Today S3IDF is pleased to present you the third post in our Integrated Energy Centres series: The Lingarajpuram IEC.
IECs are solar-powered enterprises that provide a range of basic services and activities to underserved communities. IECs, a concept driven by the SELCO Foundation, are developed in conjunction with S3IDF and other partners.
The Lingrajpuram IEC
The Lingrajpuram slum is located in Henurdepo, Kacharkanhalli, Bangalore, and is a settlement of over 300 households (approximately 1,200 people). This slum settlement is a small part of a 100-acre expanse of land that once was a lake. A temple trust next to the land informally allows the Lingrajpuram residents to inhabit the space.
The residents are from different parts of Karnataka and speak a variety of languages. They earn their livings as daily contract workers and laborers, domestic cleaners, and gardeners. The monthly income per family is between Rs. 5000-7000 with an average family size of six to eight members. They use kerosene and firewood as their main source of energy and fuel. Households spend Rs. 250-300 on kerosene (for 6-7 liters of the black market) for their lighting and a minimum of Rs. 50 to charge their phones each month. Although kerosene is a less than ideal lighting source, providing only dim ambient light and an abundance of toxic fumes, residents often struggle to even access kerosene during shortages, forcing them to spend time in complete darkness. Their main challenges, apart from lighting, include water and sanitation. They use open areas as toilets and build secluded areas for bathing.
Almost all residents aged 15 and older work and contribute to the family income. Children below the age of 15 normally take care of younger siblings, cook, and guard their homes. The majority of households cannot afford to send any of their children to school.
Due to Lingrajpuram’s status as an informal settlement, obtaining permission to introduce services into the community posed initial challenges. A need assessment, which included perspectives from different stakeholders in the slum’s “ecosystem,” determined that three priority services were needed: education, awareness on social issues (specifically alcohol abuse), and basic energy services. Four demonstrations were held in both small and larger groups to understand the requirements residents had for basic lighting and mobile charging services. These initial services are being used as “entry point” interventions.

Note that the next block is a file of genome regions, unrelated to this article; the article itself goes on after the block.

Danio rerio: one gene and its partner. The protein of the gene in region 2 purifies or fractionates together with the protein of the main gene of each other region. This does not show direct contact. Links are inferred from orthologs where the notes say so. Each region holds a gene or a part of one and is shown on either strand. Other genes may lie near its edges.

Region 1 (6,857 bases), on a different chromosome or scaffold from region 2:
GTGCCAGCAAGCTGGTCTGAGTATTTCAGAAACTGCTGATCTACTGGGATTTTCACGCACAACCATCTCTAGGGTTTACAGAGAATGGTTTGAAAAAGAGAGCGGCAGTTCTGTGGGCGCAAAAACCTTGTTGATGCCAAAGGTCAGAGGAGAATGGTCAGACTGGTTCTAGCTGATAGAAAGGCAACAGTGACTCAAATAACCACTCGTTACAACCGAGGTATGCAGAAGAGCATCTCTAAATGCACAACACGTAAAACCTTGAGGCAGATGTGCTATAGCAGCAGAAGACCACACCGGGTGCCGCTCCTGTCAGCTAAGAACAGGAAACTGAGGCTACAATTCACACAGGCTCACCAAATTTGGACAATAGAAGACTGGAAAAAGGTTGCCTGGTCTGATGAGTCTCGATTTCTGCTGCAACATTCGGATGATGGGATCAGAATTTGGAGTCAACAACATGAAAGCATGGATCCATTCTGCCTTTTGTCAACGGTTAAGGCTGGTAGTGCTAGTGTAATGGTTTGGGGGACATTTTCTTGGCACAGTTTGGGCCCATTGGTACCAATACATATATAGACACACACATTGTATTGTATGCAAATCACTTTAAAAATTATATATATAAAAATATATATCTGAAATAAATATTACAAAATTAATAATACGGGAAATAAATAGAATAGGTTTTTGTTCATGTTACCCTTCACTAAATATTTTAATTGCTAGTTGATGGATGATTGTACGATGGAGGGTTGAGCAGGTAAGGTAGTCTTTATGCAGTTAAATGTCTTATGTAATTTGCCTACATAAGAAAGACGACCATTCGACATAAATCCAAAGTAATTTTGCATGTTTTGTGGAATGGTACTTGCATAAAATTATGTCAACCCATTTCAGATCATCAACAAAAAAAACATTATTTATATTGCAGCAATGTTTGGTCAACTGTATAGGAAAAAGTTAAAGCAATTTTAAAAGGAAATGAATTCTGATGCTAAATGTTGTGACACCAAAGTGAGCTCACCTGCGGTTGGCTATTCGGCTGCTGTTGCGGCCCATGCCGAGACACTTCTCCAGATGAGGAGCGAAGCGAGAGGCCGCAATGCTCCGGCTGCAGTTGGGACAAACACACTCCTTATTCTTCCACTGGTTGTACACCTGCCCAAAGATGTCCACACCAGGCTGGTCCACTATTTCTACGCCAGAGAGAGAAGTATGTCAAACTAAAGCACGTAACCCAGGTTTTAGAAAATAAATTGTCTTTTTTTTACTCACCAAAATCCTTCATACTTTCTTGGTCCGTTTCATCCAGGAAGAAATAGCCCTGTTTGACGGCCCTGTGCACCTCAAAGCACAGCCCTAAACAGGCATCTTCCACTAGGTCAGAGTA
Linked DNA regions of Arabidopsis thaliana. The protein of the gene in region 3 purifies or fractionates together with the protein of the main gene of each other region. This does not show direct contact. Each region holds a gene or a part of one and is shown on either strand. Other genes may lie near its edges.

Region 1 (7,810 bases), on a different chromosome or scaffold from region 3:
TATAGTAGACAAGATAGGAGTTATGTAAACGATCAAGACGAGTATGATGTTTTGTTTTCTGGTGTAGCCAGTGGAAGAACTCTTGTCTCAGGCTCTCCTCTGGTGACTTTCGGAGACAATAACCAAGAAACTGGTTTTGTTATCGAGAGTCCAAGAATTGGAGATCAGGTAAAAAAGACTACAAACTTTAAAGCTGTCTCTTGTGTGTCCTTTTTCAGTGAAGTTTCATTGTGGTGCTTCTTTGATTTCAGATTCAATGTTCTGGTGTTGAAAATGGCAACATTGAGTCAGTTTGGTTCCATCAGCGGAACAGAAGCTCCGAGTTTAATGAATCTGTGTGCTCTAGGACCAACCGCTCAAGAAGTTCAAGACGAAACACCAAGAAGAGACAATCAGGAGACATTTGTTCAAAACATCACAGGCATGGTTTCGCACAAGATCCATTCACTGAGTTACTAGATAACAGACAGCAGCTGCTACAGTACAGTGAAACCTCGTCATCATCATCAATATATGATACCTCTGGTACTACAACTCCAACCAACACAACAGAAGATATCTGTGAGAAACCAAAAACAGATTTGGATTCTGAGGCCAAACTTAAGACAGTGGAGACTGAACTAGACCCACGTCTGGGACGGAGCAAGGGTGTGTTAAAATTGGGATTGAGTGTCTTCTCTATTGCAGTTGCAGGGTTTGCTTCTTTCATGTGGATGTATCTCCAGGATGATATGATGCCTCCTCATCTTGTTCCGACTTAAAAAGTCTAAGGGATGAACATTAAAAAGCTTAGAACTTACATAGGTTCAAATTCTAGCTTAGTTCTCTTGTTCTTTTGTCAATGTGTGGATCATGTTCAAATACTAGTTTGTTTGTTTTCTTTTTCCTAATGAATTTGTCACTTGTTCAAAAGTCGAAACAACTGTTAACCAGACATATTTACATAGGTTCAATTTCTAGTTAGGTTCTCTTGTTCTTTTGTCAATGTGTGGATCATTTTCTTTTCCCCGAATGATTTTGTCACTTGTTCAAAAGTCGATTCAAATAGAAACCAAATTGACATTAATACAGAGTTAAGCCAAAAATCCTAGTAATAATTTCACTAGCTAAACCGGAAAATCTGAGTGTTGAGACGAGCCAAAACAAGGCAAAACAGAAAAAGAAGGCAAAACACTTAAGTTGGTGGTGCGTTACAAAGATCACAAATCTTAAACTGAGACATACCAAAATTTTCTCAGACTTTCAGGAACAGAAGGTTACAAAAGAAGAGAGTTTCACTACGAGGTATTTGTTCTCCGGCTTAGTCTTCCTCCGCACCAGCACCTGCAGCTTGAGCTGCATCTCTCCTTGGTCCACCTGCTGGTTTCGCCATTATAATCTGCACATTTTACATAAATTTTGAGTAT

Given restrictions on permanent structures imposed by the landowners and overseers, the IEC needed to be built in a style similar to the existing homes in order to help allay fears that efforts were being undertaken to formalize the settlement or gain control of the area.
As part of the initial fieldwork and IEC development process, the IEC team conducted research on and held discussions with relevant potential partners who could add value to the IEC basic energy services or in the fields of education, livelihood, and health.
Building the structure was a critical component of this phase, to foster partnerships, gain community trust, and determine the services that would be housed in the IEC. The building process was a shared responsibility between the IEC team and local laborers.
This IEC is a good entry point for the community – not only to meet basic energy requirements through a decentralized charging station – but as a community hub that will help to support developments on many other fronts.
Good Neighbors India runs a day care and a basic literacy for program for children of all ages at the IEC. Additionally, the Parinaam Foundation uses the IEC to hold evening lessons for children in English and community meetings that focus on providing better livelihood opportunities and expanding financial literacy). Parinaam also conducts an alcohol addiction recovery program in conjunction with a state initiative. Current services directly provided by the IEC include lighting for the space, battery packs and home lighting systems for rent, and a mobile charging kiosk.
Future services will include a smoke extraction project to help households control cooking smoke, a water access project (efficient water transport units will be available for rent), health camps, and a community television.
The IEC’s revenue collection from services rendered cover the salary of the operators and the maintenance, repairs and replacements for energy related services. The capital costs will be recovered within five to seven years.
Residents of Lingrajpuram who came together to build the IEC, opened the new facility in June 2013. The impact and the interest from the residents from the first couple of weeks suggest that over 100 households will be served within the first year alone.
The vast difference in quality of light and living standards after sunset is extremely evident, Customers report increased productivity levels in the homes as well as a greater sense of safety. The households that have taken advantage of the household lighting rental services are now spending the same amount or, in some cases, significantly less money on cleaner, brighter, and more reliable sources of lighting.
Beyond the basic energy service and extra savings, the IEC facilitates all partner services which impact livelihood opportunities, education, awareness, and health.